CSS Motion Path beyond the Big Three Properties

While still only in Chromium-based browsers and actively being drafted for its specification, CSS Motion Path has grown up a bit in its three years since Chrome 46 rolled out the first implementation.

I’ve previously documented the basics of the primary CSS Motion Path use case via the main three properties — offset-path to define a path for an element to follow, offset-distance to position the element on that path, and offset-rotate to affect the direction the element faces.

There are additions to the spec since my last roundup (and even better, some features actually rolling out to Chrome), so assuming you are already familiar with the basics let’s dig in to the new functionality. To make sure you are seeing the latest, view this article and its demos in Chrome 66+ with Experimental Web Platform Features enabled in chrome://flags.

See the Pen Banners in the Wind by Dan Wilson (@danwilson) on CodePen.

Anchoring the element

By default, an element with a path will move as though the center of the element is connected to the path. We can change this location with the offset-anchor property. This accepts a <position>, so it takes values similar to background-position or transform-origin, with an x and a y, either as a numerical value or a keyword like center.

See the Pen Offset Path Anchor by Dan Wilson (@danwilson) on CodePen.

Animating the path itself

A couple years ago, Chromium introduced support for the d property in CSS that takes a path() and maps directly to the value you would find in a d attribute inside an SVG path element. This allows you to change the definition of the path in CSS, and additionally supported animation if the browser can interpolate the values needed, as demonstrated by Chris Coyier.

See the Pen Simple Path Examples by Chris Coyier (@chriscoyier) on CodePen.

The CSS Motion Path spec introduced similar interpolation logic for the offset-path property. Therefore, not only can we move an element along a path, we can change the path along which it moves.

See the Pen Animating offset-distance & offset-path (& d) by Dan Wilson (@danwilson) on CodePen.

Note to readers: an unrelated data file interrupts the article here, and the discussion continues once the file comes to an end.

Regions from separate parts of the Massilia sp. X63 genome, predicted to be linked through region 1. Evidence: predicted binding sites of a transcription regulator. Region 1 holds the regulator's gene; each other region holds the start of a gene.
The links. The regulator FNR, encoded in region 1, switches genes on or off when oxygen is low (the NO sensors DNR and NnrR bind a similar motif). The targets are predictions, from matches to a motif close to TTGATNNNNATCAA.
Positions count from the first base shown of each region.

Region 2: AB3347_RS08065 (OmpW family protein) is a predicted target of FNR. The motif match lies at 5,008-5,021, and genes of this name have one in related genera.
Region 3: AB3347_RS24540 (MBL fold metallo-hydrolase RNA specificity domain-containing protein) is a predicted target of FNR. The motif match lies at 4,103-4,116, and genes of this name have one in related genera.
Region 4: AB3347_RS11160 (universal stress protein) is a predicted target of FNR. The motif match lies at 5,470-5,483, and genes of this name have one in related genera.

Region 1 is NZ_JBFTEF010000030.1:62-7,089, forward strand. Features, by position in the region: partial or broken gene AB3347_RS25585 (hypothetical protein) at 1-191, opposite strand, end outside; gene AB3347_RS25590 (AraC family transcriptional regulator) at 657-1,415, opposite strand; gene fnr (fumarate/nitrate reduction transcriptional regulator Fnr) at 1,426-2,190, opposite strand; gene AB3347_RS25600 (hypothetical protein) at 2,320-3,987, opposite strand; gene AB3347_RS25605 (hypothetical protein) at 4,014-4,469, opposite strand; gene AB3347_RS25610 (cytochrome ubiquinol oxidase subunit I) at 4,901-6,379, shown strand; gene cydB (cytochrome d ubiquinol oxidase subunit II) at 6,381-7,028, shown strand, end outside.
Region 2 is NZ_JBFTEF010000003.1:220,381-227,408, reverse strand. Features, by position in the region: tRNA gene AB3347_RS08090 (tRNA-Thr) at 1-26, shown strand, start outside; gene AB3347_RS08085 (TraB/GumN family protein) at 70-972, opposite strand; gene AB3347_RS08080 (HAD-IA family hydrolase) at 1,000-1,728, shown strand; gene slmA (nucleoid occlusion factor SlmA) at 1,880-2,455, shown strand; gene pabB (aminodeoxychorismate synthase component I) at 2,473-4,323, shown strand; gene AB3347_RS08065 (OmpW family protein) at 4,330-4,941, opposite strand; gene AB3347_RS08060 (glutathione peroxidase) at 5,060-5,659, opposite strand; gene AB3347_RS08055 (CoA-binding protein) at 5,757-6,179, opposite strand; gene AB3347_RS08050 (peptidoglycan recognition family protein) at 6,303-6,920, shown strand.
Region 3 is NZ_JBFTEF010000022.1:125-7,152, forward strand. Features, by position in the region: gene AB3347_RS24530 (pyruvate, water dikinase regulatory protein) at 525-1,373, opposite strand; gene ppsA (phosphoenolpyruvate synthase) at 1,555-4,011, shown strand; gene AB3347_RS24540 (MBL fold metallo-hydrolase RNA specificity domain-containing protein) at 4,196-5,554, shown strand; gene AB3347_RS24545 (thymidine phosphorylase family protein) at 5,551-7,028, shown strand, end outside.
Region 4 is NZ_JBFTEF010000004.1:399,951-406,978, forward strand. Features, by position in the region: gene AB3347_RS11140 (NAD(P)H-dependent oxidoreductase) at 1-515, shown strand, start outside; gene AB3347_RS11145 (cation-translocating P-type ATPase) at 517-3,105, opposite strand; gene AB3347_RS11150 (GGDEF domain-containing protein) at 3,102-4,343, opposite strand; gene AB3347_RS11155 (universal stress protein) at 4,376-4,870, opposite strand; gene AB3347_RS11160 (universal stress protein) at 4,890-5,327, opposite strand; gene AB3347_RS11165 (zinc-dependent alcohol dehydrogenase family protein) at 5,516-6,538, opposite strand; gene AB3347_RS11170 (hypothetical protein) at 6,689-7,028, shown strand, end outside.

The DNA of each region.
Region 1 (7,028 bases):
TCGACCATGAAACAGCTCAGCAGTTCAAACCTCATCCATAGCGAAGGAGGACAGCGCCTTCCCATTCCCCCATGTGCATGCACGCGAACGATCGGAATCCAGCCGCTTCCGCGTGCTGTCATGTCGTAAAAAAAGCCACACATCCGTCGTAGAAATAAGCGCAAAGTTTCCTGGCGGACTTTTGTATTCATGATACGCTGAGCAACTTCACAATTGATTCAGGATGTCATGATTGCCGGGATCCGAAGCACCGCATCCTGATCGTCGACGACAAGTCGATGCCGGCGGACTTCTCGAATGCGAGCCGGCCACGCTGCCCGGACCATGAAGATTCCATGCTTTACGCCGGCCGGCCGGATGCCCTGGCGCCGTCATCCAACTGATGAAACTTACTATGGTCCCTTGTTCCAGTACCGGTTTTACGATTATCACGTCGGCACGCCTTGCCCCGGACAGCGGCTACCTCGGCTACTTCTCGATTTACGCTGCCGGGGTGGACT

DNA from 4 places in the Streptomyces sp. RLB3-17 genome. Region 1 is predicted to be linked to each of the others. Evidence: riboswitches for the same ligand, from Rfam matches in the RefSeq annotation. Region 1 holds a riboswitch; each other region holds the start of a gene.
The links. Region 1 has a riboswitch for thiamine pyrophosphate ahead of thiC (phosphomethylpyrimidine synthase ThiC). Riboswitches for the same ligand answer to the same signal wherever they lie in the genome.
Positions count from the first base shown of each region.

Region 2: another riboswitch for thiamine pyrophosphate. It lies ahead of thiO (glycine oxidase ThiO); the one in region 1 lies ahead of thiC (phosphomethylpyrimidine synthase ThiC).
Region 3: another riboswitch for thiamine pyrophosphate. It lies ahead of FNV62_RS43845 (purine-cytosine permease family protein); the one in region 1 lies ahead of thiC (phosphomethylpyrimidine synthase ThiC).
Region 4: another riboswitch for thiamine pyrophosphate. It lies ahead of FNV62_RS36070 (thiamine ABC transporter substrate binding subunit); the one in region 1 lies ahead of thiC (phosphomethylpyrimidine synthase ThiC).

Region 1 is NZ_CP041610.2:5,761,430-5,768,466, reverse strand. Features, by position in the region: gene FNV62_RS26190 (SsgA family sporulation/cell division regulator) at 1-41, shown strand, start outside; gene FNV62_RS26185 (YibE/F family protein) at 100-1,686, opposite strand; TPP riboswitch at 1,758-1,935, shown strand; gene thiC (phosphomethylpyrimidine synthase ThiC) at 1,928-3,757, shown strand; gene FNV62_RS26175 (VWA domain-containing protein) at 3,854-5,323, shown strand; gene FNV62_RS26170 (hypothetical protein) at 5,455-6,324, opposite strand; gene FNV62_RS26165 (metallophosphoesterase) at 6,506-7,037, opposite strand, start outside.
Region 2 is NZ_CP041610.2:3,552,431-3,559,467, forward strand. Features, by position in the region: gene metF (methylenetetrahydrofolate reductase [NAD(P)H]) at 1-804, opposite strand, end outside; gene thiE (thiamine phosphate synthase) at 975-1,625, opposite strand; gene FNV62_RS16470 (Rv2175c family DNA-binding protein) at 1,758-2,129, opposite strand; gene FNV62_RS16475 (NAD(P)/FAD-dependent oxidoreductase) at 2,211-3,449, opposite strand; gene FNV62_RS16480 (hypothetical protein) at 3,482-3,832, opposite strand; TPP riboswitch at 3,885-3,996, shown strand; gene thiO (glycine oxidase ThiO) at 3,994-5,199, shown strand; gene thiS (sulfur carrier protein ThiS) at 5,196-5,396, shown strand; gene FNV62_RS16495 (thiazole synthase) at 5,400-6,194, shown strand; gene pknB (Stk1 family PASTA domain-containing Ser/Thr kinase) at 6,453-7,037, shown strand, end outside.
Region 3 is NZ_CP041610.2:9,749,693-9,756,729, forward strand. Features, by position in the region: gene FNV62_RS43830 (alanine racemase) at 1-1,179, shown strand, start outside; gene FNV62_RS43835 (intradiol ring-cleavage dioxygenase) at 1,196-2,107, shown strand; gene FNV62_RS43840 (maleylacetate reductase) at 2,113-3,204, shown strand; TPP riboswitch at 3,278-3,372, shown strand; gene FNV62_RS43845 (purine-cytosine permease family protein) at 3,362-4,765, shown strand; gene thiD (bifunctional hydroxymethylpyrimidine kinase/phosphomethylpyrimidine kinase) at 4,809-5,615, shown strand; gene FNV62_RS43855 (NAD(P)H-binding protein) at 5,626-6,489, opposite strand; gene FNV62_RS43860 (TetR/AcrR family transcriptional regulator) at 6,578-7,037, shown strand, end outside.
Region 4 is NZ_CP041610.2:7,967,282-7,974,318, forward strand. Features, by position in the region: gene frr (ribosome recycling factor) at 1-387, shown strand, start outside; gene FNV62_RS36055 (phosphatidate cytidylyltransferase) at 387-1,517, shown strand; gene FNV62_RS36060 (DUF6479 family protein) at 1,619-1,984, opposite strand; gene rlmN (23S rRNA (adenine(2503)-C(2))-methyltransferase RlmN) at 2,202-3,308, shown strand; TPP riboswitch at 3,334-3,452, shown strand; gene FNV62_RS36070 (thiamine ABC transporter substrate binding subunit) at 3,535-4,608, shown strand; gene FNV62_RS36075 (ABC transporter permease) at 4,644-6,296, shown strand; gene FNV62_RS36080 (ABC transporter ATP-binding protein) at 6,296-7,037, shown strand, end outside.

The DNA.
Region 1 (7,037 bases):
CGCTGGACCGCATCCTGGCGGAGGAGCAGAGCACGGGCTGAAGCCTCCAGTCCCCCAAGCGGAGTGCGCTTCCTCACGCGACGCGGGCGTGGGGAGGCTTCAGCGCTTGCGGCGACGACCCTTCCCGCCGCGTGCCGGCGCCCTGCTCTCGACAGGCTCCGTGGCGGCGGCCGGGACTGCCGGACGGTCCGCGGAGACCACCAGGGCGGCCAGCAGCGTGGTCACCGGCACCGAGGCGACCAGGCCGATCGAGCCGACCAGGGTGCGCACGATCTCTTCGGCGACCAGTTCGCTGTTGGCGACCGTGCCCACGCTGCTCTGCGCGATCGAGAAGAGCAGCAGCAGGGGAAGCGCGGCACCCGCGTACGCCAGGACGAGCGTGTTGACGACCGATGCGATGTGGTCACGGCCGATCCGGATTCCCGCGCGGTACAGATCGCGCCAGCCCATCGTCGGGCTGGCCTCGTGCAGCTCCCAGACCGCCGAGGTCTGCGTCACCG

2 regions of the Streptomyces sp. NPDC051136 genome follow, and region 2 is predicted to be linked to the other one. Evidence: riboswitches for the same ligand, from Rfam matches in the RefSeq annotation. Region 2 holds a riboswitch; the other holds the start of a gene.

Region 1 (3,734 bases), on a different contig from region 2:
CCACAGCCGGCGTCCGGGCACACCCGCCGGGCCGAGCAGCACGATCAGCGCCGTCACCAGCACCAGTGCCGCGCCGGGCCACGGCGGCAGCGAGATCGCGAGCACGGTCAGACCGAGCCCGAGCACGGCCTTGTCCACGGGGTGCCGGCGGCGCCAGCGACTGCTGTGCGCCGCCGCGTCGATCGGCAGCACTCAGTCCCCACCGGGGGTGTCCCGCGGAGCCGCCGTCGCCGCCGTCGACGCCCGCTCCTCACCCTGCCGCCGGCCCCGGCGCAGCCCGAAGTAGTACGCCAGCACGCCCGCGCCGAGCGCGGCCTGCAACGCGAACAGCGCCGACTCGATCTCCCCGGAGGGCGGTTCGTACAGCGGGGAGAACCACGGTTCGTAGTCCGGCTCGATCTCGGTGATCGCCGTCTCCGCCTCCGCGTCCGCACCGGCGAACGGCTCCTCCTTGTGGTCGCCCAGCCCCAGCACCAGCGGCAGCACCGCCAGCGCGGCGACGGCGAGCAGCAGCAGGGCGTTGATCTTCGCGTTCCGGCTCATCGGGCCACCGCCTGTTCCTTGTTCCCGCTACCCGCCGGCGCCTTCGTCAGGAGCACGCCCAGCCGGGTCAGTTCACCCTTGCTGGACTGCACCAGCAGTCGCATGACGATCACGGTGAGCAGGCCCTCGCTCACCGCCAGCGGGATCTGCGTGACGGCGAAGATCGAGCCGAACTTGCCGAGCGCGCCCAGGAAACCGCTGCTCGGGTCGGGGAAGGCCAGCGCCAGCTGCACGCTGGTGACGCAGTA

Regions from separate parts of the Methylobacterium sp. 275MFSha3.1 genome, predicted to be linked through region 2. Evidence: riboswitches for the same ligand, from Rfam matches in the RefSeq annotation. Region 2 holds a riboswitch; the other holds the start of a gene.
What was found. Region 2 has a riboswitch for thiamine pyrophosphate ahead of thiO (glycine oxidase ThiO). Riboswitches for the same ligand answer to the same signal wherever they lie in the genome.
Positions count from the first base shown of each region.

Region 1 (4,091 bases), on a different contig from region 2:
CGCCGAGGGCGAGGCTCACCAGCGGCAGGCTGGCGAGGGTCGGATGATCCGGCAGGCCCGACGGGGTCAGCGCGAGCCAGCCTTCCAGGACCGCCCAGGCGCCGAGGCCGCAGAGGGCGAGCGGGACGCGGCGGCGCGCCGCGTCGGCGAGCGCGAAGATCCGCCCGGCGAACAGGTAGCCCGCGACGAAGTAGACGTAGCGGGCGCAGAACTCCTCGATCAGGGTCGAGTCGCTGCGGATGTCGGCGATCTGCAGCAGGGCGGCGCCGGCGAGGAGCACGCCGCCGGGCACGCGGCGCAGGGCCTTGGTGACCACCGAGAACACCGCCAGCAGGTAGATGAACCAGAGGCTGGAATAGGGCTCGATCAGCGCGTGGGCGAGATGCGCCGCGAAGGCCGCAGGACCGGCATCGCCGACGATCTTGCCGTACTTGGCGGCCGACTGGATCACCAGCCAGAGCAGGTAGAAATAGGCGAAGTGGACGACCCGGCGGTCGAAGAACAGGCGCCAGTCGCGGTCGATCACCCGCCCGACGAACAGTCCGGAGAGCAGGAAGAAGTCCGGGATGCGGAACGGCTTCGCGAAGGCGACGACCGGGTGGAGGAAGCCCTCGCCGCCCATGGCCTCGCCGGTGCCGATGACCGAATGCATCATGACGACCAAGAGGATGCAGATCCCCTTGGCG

The white path in this example is in the SVG, being animated in CSS with a keyframe animation modifying the d property. The blue polygon is animating in two ways, starting with a more typical animation of its offset-distance from 0% to 100%. It also is animating the offset-path property itself, using the same two keyframes used in the SVG path’s d animation.

Rays and polar coordinates

The biggest change to the CSS Motion Path spec since its introduction was its combining with parts of thee CSS Round spec. In particular, the concept of polar coordinates was rolled into the offset-path property. This will be a pretty powerful option as outlined in the spec, but its current “behind a flag” version is currently only a small subset of the feature. As such, I will only touch on what is implemented now, as the full version will be easier to explain when it is implemented.

The key here is that offset-path now accepts a new ray() function which specifies an angle. This angle creates a line to position through polar coordinates from the center of a circle. Combined with an offset-distance, this angle will determine in which direction the element will move from the circle and how far.

.polar {
  offset-path: ray(90deg);
  offset-distance: 100px;

This will take our element and move it 100px to the right. Using 135 degrees would move it to the bottom right.

Since we can now animate both offset-path and offset-distance we can animate an element going around a circle’s edge and animate it going toward and away from the center.

See the Pen CSS Motion Path with ray() by Dan Wilson (@danwilson) on CodePen.

This is all in early stages. There will be a lot more to explore here once the full implementation lands. That is when we can talk about containing blocks, sides, and the fifth new CSS Motion Path property called offset-position.